June 2022 Monthly Meeting

When: Wednesday 1st June at 7:30 pm.
Where: Space Place / Carter Observatory and also available via Zoom. Join Zoom Meeting
https://us06web.zoom.us/j/89857934315?pwd=V1YzV2tFUml4SEFQOUJLUVUwWSt2QT09
Meeting ID: 898 5793 4315
Passcode: 12345
What: Matariki – and how to find it.  – WAS President Matt Boucher

The Matariki star cluster. The two meanings of Matariki both refer to stars: mata ariki (eyes of god) and mata riki (little eyes).

We are about to enter the season of Matariki. This is an ancient custom of the Māori people in New Zealand. Matariki is a time for reflection, remembering and honouring those who have passed away since the last rising of Matariki, and planning the year ahead.

Haere atu rā e koro ki te paepae o Matariki, o Rehua. Haere atu rā.

Farewell, old man; go to the threshold of Matariki, of Rehua. Farewell!

But the Matariki season and its significance had almost slipped from modern memory when it was revived in the late 1990s by one man, Te Papa Curator Arapata Hakiwai (now Te Papa’s Kaihautū). Knowledge of Matariki spread quickly, first to kohanga reo and other early childhood education centres, then to schools. Most Pākehā were introduced to the concept by their kids, but it was quickly embraced by everyone. After all, we needed a new mid-winter holiday!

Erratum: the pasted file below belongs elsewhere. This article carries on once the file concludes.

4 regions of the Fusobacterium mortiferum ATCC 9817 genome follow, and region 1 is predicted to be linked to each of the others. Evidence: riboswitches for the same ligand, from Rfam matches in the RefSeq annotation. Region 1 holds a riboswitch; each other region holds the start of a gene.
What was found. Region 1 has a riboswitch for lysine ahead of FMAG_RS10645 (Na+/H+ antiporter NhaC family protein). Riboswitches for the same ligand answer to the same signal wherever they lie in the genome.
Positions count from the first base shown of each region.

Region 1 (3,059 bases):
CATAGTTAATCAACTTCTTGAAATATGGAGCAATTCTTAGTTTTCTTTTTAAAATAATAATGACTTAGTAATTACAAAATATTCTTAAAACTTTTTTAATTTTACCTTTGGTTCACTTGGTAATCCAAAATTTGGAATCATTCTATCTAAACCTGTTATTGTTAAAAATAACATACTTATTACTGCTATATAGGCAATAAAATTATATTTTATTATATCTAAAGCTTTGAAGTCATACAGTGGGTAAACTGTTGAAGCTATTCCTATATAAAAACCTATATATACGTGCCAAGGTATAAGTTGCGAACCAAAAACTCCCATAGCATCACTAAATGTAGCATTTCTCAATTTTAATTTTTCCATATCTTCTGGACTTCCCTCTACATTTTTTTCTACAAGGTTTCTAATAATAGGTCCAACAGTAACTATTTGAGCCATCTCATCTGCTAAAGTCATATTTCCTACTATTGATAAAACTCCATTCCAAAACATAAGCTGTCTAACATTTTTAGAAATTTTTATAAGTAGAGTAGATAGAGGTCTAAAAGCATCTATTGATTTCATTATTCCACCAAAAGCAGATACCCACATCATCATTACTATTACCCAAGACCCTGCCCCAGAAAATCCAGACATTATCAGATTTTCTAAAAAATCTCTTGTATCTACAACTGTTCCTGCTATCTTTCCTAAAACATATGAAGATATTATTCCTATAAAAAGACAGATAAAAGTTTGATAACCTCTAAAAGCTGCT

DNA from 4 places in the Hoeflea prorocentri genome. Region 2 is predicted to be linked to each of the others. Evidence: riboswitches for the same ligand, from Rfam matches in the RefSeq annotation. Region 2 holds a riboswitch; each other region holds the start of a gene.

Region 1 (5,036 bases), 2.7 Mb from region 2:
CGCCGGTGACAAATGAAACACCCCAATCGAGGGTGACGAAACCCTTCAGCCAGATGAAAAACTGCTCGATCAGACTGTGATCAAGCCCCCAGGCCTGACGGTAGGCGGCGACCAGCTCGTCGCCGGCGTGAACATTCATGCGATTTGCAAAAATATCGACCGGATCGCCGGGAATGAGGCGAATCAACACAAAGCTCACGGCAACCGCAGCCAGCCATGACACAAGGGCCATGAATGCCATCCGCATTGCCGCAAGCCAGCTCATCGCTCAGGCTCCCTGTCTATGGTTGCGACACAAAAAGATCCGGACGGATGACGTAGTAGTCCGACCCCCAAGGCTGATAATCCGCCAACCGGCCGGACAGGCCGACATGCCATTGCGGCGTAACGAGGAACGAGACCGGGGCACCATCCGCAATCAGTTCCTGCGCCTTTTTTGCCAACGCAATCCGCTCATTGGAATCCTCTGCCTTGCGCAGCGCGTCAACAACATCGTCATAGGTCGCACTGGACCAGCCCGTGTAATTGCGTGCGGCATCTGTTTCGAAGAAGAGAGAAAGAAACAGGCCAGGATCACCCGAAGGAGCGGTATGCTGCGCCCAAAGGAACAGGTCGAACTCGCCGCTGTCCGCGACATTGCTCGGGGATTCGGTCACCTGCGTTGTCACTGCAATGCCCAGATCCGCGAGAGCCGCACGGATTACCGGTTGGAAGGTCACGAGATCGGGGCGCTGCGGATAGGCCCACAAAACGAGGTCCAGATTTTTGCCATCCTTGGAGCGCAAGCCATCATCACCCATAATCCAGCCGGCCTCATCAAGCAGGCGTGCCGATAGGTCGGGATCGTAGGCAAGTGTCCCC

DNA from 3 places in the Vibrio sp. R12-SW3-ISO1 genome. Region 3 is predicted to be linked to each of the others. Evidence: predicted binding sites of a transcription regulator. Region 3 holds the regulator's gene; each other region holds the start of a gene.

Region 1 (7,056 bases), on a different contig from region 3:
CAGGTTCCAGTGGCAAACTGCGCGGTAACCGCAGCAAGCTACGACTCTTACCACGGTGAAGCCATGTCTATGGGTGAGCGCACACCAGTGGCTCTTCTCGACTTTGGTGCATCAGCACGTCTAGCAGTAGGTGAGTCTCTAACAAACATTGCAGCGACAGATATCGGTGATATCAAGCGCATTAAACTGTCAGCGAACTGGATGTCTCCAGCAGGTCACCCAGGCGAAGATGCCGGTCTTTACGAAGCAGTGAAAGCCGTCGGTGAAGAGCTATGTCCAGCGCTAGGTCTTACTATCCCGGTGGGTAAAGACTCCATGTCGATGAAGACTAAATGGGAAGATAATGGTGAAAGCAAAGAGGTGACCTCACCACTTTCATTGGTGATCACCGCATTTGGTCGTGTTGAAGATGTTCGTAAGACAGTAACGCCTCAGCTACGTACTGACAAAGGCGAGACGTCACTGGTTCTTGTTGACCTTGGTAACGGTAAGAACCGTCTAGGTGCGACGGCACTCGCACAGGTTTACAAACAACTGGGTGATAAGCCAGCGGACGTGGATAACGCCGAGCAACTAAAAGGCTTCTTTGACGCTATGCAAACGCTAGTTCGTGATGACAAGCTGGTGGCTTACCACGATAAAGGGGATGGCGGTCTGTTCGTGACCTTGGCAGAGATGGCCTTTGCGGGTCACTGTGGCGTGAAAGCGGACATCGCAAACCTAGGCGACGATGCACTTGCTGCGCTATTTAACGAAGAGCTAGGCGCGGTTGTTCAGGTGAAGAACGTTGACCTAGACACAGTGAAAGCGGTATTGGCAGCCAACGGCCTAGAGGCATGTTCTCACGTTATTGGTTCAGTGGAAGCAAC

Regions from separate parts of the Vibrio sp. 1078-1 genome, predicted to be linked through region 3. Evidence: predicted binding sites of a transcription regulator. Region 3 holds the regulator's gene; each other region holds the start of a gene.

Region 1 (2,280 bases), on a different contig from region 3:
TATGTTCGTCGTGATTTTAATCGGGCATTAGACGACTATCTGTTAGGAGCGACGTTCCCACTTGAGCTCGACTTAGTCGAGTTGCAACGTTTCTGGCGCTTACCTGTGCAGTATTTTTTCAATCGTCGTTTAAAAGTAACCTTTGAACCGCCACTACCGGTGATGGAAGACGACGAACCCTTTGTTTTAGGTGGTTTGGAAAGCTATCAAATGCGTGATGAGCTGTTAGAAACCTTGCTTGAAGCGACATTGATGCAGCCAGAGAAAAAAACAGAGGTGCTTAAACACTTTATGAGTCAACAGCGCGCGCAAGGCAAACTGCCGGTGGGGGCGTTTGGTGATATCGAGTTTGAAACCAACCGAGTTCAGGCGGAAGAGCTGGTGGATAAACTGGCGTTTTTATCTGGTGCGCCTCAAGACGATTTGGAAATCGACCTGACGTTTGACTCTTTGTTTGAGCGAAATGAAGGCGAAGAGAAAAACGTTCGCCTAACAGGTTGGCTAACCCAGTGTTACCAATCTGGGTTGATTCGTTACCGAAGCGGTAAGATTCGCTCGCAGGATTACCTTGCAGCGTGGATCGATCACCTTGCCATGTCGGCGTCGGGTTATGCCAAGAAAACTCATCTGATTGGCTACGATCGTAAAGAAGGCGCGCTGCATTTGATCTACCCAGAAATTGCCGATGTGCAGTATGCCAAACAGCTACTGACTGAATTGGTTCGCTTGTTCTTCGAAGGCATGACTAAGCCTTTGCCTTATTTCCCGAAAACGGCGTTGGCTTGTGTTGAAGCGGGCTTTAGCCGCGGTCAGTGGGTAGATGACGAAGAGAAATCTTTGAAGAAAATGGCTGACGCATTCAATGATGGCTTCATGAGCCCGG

Māori astronomy is based on the morning sky, not the evening sky, as in Western astronomy. As every 4 year-old can tell you, Matariki begins when the constellation Matariki (aka the Pleiades, Seven Sisters, Subaru, etc) first appears above the horizon in the early morning sky. (It disappears during the lunar month of Haratua and reappears during Pipiri.) This year we will be celebrating the first official Matariki public holiday on 24 June.

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